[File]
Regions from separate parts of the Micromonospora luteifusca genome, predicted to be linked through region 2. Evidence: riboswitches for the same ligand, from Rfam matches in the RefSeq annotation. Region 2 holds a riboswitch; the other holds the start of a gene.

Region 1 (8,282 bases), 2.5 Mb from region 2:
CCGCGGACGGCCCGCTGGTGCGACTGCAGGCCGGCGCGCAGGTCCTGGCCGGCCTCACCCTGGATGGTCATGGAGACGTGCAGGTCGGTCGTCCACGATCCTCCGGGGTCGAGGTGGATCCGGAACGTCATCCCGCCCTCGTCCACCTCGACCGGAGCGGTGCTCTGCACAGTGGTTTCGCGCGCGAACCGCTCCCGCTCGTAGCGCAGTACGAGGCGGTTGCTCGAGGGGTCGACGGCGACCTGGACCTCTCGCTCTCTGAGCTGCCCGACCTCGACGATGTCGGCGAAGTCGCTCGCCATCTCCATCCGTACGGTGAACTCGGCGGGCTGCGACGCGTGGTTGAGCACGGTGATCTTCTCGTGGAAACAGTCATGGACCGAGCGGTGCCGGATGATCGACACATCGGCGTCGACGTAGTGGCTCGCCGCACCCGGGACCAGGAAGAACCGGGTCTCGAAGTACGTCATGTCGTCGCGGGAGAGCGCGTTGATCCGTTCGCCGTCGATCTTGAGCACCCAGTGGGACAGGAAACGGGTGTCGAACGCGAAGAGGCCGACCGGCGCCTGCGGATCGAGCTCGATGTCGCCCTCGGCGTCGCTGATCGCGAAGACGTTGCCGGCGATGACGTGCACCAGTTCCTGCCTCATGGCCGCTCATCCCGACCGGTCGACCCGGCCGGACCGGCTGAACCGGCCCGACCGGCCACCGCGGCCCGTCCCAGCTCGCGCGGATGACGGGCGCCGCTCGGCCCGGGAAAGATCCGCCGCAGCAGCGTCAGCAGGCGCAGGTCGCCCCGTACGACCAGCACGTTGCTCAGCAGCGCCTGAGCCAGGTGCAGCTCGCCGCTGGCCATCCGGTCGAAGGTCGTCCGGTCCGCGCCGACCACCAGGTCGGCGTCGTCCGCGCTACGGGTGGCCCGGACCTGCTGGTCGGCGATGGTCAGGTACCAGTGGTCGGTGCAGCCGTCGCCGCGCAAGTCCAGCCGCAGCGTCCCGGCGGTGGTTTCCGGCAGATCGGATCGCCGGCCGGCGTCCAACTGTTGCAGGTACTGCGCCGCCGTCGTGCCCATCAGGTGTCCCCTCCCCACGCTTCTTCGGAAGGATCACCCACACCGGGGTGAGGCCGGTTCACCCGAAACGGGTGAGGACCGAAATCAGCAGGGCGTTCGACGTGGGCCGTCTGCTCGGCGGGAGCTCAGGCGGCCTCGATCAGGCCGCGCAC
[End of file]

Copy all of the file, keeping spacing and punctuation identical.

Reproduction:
Regions from separate parts of the Micromonospora luteifusca genome, predicted to be linked through region 2. Evidence: riboswitches for the same ligand, from Rfam matches in the RefSeq annotation. Region 2 holds a riboswitch; the other holds the start of a gene.

Region 1 (8,282 bases), 2.5 Mb from region 2:
CCGCGGACGGCCCGCTGGTGCGACTGCAGGCCGGCGCGCAGGTCCTGGCCGGCCTCACCCTGGATGGTCATGGAGACGTGCAGGTCGGTCGTCCACGATCCTCCGGGGTCGAGGTGGATCCGGAACGTCATCCCGCCCTCGTCCACCTCGACCGGAGCGGTGCTCTGCACAGTGGTTTCGCGCGCGAACCGCTCCCGCTCGTAGCGCAGTACGAGGCGGTTGCTCGAGGGGTCGACGGCGACCTGGACCTCTCGCTCTCTGAGCTGCCCGACCTCGACGATGTCGGCGAAGTCGCTCGCCATCTCCATCCGTACGGTGAACTCGGCGGGCTGCGACGCGTGGTTGAGCACGGTGATCTTCTCGTGGAAACAGTCATGGACCGAGCGGTGCCGGATGATCGACACATCGGCGTCGACGTAGTGGCTCGCCGCACCCGGGACCAGGAAGAACCGGGTCTCGAAGTACGTCATGTCGTCGCGGGAGAGCGCGTTGATCCGTTCGCCGTCGATCTTGAGCACCCAGTGGGACAGGAAACGGGTGTCGAACGCGAAGAGGCCGACCGGCGCCTGCGGATCGAGCTCGATGTCGCCCTCGGCGTCGCTGATCGCGAAGACGTTGCCGGCGATGACGTGCACCAGTTCCTGCCTCATGGCCGCTCATCCCGACCGGTCGACCCGGCCGGACCGGCTGAACCGGCCCGACCGGCCACCGCGGCCCGTCCCAGCTCGCGCGGATGACGGGCGCCGCTCGGCCCGGGAAAGATCCGCCGCAGCAGCGTCAGCAGGCGCAGGTCGCCCCGTACGACCAGCACGTTGCTCAGCAGCGCCTGAGCCAGGTGCAGCTCGCCGCTGGCCATCCGGTCGAAGGTCGTCCGGTCCGCGCCGACCACCAGGTCGGCGTCGTCCGCGCTACGGGTGGCCCGGACCTGCTGGTCGGCGATGGTCAGGTACCAGTGGTCGGTGCAGCCGTCGCCGCGCAAGTCCAGCCGCAGCGTCCCGGCGGTGGTTTCCGGCAGATCGGATCGCCGGCCGGCGTCCAACTGTTGCAGGTACTGCGCCGCCGTCGTGCCCATCAGGTGTCCCCTCCCCACGCTTCTTCGGAAGGATCACCCACACCGGGGTGAGGCCGGTTCACCCGAAACGGGTGAGGACCGAAATCAGCAGGGCGTTCGACGTGGGCCGTCTGCTCGGCGGGAGCTCAGGCGGCCTCGATCAGGCCGCGCAC